THE REAGAN ADMINISTRATION keeps on investing more of its prestige in its commitment to undo the Sandinista regime in Nicaragua. President Reagan, on Friday, reiterated his call for support of "our brothers, these freedom fighters," the contras. Since, at the same time, he said he opposed sending American troops to Central America, it is not clear how he intends to make good on his threats if the contra operation runs out of gas; it is going mostly on fumes right now.
A very slight change in American policy is visible, however, as a result of Secretary of State George Shultz's hour-long meeting with Nicaraguan President Daniel Ortega yesterday in Uruguay. Mr. Shultz did not think much of Nicaragua's recent gestures of offering to ship home 100 Cuban military advisers, to stop bringing in new weapons systems and to release the Nicaraguan conscientious objector it had grabbed from the Costa Rican embassy in Managua -- a step that should allow the Contadora discussions to resume. Presumably Mr. Shultz took this tack in the hope that if the United States keeps the heat on, the Sandinistas will offer more concessions. But, again presumably, he must also know there are limits on the new heat the United States can put on.
The Shultz-Ortega meeting did restore the U.S.- Nicaraguan diplomatic contact that the United States broke off in January. "I don't know that anything much has changed," the secretary said afterward. He reported, however, that President Ortega had agreed with him that the Contadora process is the "center of negotiations." Let us crack that code: Nicaragua had striven, in direct talks in Manzanillo, Mexico, to normalize relations with the United States. The Reagan administration took this as an effort by Nicaragua to give itself a free hand at home and to avoid the binding obligations to its neighbors that the would-be Latin mediators of the Contadora group have been seeking. So the question now is whether the Sandinistas have been sufficiently impressed by the Reagan administration's tough line to look again at those obligations.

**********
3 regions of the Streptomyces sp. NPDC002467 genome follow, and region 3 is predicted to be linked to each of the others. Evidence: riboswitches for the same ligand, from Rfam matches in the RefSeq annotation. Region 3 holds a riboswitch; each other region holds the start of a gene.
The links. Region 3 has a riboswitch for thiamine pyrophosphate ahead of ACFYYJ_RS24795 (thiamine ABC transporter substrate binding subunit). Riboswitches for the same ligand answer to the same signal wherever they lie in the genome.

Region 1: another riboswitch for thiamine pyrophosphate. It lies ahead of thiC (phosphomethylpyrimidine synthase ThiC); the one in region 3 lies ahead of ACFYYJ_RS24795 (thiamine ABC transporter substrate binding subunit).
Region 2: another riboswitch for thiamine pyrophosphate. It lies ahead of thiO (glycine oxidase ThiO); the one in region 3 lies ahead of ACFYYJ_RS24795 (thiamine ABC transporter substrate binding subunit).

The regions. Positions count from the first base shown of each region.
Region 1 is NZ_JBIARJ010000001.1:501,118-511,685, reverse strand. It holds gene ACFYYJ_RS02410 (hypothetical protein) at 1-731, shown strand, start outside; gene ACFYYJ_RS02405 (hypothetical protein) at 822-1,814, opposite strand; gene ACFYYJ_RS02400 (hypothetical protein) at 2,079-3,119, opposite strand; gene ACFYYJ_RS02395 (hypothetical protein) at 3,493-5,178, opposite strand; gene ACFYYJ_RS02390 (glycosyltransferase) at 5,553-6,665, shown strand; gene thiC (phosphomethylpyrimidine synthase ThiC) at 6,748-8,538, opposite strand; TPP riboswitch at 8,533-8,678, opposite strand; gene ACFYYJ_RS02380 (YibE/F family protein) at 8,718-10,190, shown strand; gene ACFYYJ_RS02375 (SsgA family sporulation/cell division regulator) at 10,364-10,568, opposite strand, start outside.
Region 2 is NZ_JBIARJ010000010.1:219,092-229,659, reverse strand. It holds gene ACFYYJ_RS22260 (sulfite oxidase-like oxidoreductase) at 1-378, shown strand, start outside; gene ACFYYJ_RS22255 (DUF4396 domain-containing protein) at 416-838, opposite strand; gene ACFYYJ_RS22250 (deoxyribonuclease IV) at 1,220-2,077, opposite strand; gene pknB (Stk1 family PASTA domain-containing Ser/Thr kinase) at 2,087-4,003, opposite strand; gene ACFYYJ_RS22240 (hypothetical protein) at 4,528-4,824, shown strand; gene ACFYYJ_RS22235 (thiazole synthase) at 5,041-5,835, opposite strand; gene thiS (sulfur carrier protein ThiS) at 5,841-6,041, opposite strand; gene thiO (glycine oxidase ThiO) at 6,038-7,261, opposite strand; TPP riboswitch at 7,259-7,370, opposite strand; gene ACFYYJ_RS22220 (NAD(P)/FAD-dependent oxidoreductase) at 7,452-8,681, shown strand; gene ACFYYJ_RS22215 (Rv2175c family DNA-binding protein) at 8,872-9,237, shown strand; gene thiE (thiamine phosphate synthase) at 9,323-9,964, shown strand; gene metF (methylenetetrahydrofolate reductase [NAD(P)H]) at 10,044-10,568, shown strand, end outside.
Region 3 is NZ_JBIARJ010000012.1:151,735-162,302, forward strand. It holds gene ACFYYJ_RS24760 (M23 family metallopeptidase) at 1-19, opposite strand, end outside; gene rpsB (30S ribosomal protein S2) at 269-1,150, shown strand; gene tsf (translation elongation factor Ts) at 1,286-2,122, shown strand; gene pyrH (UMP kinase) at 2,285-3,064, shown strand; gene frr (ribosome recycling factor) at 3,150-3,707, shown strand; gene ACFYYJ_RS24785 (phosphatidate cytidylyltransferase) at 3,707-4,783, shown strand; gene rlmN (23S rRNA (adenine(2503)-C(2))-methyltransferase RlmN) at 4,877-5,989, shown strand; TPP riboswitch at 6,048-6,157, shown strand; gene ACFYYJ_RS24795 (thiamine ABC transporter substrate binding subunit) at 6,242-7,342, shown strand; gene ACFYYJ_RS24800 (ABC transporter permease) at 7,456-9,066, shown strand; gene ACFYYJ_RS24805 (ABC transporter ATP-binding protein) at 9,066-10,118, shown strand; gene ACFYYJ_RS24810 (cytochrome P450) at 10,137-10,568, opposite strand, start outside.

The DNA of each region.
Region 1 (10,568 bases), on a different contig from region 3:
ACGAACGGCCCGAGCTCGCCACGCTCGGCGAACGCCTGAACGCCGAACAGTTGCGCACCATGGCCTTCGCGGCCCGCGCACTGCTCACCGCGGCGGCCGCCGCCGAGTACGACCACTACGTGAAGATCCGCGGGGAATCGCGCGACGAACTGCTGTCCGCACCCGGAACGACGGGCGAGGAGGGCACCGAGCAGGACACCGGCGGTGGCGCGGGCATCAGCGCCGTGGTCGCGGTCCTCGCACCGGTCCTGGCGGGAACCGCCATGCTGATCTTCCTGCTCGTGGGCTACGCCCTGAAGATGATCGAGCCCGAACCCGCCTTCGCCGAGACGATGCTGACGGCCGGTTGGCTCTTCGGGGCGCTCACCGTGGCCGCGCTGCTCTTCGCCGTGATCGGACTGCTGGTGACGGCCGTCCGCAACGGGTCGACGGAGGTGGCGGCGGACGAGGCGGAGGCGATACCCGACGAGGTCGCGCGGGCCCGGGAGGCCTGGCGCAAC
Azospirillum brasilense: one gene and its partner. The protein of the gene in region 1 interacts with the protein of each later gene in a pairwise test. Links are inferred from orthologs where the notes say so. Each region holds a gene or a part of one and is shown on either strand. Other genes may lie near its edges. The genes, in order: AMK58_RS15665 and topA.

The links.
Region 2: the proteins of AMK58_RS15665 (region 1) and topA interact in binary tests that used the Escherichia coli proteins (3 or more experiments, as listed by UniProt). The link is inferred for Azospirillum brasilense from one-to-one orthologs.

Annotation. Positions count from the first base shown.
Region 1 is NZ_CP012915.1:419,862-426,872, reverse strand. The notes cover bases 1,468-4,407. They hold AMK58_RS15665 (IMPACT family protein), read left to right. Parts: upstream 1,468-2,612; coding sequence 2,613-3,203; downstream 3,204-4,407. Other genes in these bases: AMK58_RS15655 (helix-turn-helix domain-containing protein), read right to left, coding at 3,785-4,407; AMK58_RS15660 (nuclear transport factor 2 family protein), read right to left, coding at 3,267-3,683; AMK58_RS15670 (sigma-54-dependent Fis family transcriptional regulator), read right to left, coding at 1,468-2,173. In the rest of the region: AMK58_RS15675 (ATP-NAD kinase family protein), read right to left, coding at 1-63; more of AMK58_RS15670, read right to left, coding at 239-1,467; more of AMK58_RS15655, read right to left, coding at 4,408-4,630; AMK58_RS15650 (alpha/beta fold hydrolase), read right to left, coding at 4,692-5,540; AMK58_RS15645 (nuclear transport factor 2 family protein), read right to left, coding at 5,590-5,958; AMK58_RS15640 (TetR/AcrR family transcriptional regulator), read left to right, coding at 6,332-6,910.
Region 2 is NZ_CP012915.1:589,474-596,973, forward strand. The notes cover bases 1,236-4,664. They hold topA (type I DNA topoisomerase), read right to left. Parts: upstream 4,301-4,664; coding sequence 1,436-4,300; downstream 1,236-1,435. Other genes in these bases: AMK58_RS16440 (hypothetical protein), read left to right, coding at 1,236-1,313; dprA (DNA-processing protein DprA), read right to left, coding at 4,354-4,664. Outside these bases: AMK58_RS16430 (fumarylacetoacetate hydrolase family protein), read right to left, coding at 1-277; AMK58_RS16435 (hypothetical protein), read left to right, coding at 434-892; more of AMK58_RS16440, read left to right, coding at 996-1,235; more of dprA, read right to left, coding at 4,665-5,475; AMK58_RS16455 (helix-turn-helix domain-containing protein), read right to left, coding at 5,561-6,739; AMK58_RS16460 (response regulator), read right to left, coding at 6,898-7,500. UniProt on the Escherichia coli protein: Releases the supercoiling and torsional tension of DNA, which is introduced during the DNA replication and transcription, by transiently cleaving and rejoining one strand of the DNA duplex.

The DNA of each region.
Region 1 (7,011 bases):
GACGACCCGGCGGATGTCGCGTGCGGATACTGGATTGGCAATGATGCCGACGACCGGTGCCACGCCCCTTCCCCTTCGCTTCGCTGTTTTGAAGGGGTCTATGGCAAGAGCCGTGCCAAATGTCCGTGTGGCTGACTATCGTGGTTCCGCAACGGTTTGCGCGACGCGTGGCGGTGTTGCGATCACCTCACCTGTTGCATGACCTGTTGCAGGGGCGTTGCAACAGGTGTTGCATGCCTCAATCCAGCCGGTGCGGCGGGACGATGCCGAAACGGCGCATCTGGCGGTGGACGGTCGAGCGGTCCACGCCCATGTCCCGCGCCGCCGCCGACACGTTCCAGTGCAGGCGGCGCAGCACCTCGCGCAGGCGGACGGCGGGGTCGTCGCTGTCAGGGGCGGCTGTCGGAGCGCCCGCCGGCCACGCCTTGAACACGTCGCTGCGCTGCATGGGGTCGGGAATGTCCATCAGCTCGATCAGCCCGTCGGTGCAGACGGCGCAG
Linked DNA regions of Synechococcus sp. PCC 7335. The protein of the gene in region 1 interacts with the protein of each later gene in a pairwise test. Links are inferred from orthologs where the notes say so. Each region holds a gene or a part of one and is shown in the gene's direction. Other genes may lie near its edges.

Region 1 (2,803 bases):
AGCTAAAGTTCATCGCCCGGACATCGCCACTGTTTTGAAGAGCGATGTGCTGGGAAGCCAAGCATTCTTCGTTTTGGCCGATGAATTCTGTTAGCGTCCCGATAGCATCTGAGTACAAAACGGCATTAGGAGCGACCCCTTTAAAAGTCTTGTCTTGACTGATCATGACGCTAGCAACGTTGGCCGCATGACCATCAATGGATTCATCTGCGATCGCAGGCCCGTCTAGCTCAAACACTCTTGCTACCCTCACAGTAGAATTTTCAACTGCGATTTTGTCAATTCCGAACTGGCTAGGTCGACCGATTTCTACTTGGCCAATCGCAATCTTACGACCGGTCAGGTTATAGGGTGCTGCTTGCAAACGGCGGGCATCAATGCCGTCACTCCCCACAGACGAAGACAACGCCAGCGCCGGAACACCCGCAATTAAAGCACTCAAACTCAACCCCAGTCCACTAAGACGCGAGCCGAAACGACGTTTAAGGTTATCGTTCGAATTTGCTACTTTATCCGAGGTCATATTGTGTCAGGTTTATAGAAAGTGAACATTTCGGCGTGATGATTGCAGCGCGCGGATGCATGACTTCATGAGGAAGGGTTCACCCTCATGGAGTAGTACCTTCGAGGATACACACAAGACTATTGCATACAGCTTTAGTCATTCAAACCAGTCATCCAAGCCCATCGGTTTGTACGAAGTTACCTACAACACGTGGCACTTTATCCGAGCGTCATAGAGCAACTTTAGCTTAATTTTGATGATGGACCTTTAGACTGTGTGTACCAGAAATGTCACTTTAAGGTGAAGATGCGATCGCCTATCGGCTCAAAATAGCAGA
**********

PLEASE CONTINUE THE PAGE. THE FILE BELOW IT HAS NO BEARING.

One set of those obligations comes down to leaving their neighbors alone. A second and, for the Sandinistas, more difficult set consists of opening up the Nicaraguan political system. It is the Sandinistas' refusal to open up fairly -- Arturo Cruz, leader of the democratic opposition, proposed a new opening just yesterday -- that put the contras into the field and led the administration to support them. It is the military aspect of that support that the president is now fighting to keep from being finally repudiated.
No realistic person will say that the United States, if it loses the contra option, can ensure the progress of the democratic enterprise in Nicaragua. Nor can a realistic person ignore that the military path has brought the Reagan administration to the verge of a deep embarrassment. It is precisely the disparity between the immense stakes that Mr. Reagan keeps insisting are involved and the rather modest and uncertain resources he has available to achieve them that puzzles even friendly observers of his policy.